by Brent Gloy
Direct farm program payments have again become a critical component of net farm income. In 2016 direct farm program payments are forecast to account for $13 billion of the sector’s $68 billion (19%) of net farm income. At $5.9 billion the ARC-CO program is by far the largest category of direct farm program payments.
As we have discussed before, the price guarantees of the ARC-CO program have already begun to decline and this decline will likely accelerate for the 2017 crop year. However, ARC-CO is a revenue based program, so guarantees are also dependent upon county level yield histories. Given that the U.S. has harvested three very large corn and soybean crops in a row, we thought it would be interesting to see how the county level yields have changed over the course of the program. Continue reading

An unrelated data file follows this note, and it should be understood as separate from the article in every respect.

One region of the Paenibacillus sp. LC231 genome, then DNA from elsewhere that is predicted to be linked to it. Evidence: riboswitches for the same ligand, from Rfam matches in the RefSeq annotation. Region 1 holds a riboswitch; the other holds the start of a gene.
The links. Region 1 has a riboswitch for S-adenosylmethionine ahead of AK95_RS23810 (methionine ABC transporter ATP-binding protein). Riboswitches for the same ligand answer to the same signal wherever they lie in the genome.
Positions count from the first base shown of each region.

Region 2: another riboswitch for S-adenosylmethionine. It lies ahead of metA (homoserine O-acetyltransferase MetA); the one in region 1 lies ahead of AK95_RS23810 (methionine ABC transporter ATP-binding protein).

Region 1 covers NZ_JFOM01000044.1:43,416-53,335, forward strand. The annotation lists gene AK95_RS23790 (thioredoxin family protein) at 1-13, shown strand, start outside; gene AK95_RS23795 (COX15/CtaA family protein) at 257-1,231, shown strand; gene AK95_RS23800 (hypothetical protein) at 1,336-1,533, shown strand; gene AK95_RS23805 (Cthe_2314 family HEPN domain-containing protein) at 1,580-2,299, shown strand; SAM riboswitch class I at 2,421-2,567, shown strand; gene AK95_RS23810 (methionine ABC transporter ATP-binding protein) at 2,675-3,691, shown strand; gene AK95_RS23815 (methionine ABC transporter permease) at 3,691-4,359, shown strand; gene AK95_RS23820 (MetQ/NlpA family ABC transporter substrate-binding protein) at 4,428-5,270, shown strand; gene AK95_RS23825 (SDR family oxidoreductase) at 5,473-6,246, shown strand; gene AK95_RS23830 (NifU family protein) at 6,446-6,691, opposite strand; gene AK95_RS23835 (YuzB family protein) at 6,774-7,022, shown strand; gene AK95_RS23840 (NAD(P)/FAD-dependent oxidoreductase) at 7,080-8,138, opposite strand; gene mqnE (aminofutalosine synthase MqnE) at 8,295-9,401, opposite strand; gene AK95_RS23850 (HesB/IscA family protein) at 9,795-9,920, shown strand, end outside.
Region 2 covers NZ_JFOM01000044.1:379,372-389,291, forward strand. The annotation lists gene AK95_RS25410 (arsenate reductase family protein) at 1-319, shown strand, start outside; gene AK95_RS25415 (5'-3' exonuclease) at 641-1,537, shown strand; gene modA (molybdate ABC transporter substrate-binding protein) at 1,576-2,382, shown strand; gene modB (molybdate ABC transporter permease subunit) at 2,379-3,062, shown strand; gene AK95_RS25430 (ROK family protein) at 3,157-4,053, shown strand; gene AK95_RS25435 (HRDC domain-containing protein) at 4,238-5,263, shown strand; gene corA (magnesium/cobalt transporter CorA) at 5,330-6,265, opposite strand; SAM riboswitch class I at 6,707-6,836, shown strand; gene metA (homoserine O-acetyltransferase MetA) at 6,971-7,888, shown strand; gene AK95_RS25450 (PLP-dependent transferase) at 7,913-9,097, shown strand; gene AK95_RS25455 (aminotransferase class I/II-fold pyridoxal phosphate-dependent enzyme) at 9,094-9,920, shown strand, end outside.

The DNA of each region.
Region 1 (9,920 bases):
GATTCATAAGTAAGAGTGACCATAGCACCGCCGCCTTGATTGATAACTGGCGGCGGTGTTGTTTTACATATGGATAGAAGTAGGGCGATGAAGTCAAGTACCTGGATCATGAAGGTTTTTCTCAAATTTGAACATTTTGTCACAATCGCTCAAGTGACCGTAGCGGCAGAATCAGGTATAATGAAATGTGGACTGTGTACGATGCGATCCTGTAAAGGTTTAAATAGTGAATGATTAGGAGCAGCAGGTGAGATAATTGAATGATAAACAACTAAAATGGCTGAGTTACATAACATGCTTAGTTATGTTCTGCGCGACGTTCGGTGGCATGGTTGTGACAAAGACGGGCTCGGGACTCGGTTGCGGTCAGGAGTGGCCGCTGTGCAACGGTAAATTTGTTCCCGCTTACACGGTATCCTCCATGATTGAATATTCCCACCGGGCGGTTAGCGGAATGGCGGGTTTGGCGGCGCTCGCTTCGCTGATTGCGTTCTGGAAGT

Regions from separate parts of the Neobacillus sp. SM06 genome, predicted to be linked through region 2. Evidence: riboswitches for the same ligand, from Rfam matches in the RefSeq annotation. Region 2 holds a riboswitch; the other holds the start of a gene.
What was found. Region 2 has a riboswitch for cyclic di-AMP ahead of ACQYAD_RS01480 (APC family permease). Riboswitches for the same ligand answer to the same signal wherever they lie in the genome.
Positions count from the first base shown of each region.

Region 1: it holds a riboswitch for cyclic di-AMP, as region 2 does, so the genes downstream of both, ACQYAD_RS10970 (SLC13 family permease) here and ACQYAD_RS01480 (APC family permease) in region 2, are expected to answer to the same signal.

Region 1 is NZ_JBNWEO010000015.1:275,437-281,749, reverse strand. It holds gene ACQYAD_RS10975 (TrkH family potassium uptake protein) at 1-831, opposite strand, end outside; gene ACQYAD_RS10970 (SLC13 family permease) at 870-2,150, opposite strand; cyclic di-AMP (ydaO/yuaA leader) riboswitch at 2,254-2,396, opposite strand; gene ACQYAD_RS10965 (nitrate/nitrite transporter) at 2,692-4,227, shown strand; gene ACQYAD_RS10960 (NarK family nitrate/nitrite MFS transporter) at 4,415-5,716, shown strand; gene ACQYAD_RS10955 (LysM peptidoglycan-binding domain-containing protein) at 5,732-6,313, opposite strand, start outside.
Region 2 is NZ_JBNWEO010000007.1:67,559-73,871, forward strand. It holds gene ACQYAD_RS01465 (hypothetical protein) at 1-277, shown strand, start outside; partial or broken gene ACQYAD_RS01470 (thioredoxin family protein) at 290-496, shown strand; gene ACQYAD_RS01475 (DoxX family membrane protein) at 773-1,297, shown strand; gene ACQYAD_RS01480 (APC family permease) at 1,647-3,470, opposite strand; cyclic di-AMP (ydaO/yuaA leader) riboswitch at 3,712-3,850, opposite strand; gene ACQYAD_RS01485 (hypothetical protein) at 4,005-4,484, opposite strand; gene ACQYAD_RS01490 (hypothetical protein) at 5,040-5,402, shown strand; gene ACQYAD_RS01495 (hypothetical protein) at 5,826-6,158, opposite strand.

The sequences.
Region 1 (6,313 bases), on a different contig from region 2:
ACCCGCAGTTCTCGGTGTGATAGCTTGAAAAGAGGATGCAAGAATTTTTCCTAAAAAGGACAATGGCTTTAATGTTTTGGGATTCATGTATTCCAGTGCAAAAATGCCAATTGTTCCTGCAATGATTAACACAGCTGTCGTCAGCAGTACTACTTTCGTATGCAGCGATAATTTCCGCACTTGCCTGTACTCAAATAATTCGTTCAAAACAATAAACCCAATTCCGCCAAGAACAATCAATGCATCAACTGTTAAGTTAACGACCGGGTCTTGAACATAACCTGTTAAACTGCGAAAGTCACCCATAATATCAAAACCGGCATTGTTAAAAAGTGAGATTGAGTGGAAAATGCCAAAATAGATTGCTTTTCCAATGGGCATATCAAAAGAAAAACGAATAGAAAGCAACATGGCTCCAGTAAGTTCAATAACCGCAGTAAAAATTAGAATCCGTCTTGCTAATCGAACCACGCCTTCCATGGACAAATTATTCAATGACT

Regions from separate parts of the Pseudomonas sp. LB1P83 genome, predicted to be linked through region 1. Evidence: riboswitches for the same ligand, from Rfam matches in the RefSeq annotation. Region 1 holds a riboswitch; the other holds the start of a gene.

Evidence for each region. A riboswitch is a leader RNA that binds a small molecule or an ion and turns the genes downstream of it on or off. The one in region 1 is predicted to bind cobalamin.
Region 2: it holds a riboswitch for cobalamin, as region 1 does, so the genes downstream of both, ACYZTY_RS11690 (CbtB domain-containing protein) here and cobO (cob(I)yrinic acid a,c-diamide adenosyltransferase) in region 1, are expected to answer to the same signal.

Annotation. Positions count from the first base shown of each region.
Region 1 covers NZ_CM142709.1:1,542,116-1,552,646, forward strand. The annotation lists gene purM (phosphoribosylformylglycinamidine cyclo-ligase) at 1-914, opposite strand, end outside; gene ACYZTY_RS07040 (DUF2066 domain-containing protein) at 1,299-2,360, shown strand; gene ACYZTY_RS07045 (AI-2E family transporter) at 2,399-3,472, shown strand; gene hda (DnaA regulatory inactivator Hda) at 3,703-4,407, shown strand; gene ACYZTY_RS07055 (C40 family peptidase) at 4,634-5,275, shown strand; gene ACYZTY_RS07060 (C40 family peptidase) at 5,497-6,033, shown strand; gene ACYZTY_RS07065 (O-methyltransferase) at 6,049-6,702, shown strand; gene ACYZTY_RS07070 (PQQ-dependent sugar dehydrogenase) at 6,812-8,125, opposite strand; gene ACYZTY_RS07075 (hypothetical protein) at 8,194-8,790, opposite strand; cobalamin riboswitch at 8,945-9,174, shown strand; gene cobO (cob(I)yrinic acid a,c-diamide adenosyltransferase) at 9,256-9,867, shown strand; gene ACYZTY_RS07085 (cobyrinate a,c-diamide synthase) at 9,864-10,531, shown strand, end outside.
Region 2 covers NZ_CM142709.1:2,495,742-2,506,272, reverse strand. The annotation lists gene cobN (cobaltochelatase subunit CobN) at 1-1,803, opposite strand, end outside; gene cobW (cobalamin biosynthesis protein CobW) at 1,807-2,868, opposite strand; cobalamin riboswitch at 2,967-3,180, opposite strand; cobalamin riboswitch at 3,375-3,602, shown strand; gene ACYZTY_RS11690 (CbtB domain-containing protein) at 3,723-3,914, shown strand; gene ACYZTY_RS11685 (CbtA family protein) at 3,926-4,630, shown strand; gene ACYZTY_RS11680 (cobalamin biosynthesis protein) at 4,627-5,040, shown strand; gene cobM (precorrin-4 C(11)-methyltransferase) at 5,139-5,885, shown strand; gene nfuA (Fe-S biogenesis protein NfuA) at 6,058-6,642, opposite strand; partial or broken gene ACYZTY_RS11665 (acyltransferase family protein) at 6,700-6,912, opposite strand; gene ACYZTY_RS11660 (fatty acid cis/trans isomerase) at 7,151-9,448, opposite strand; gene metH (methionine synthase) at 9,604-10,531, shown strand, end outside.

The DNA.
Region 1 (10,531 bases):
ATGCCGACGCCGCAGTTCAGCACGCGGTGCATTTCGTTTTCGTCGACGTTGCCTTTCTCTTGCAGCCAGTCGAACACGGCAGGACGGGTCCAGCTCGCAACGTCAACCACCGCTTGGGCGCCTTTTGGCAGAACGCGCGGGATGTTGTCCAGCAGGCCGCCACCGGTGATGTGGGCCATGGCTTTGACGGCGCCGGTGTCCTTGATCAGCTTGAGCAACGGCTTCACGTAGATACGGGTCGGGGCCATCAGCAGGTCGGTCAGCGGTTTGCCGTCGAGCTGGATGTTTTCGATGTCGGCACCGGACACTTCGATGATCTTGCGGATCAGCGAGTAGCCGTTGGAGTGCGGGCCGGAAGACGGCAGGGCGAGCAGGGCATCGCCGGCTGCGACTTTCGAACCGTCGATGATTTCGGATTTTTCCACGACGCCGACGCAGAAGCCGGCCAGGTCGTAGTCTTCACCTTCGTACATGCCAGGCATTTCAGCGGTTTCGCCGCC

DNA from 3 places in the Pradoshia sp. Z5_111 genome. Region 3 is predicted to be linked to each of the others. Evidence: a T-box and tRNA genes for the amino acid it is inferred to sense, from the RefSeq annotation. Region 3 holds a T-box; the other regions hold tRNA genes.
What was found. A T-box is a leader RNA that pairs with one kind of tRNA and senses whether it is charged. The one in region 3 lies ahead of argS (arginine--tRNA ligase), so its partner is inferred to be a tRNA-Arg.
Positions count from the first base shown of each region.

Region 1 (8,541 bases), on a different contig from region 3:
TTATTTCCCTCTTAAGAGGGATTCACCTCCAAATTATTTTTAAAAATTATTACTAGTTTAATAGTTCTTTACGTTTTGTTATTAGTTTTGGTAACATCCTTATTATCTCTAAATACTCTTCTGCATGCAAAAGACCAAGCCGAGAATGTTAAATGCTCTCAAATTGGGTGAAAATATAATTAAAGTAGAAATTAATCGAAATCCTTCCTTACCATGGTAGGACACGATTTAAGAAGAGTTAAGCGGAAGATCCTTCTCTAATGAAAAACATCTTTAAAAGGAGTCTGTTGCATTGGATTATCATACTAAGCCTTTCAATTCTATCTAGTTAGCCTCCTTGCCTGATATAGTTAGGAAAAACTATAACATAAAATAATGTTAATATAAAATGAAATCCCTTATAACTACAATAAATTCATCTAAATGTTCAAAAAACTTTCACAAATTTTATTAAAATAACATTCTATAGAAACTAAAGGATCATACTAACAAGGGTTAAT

by David A. Widmar
A few weeks ago we evaluated fixed expenses to see if adjustments lower had occurred. Changes have been slow, but have started to emerge. Another second component of production costs are variable expenses. These are the expenses producers typically monitor very closely; fuel, fertilizer, and seed. This week we take a look at the USDA’s cost of production data and the Purdue crop budgets to evaluate where source of lower variable expense have occurred. Continue reading
by David A. Widmar
A few weeks ago we looked at price expectations for corn and soybean in 2016. Based on the Purdue Crop Budgets, even lower corn and soybean prices are forecasted for 2016; this is especially true for soybeans. With little chance of commodity prices improving in the foreseeable future, production cost reductions will be critical in 2016. Fertilizer is the largest corn input expense (excluding land). This week we take a look to see if lower fertilizer prices can be expected in 2016. Continue reading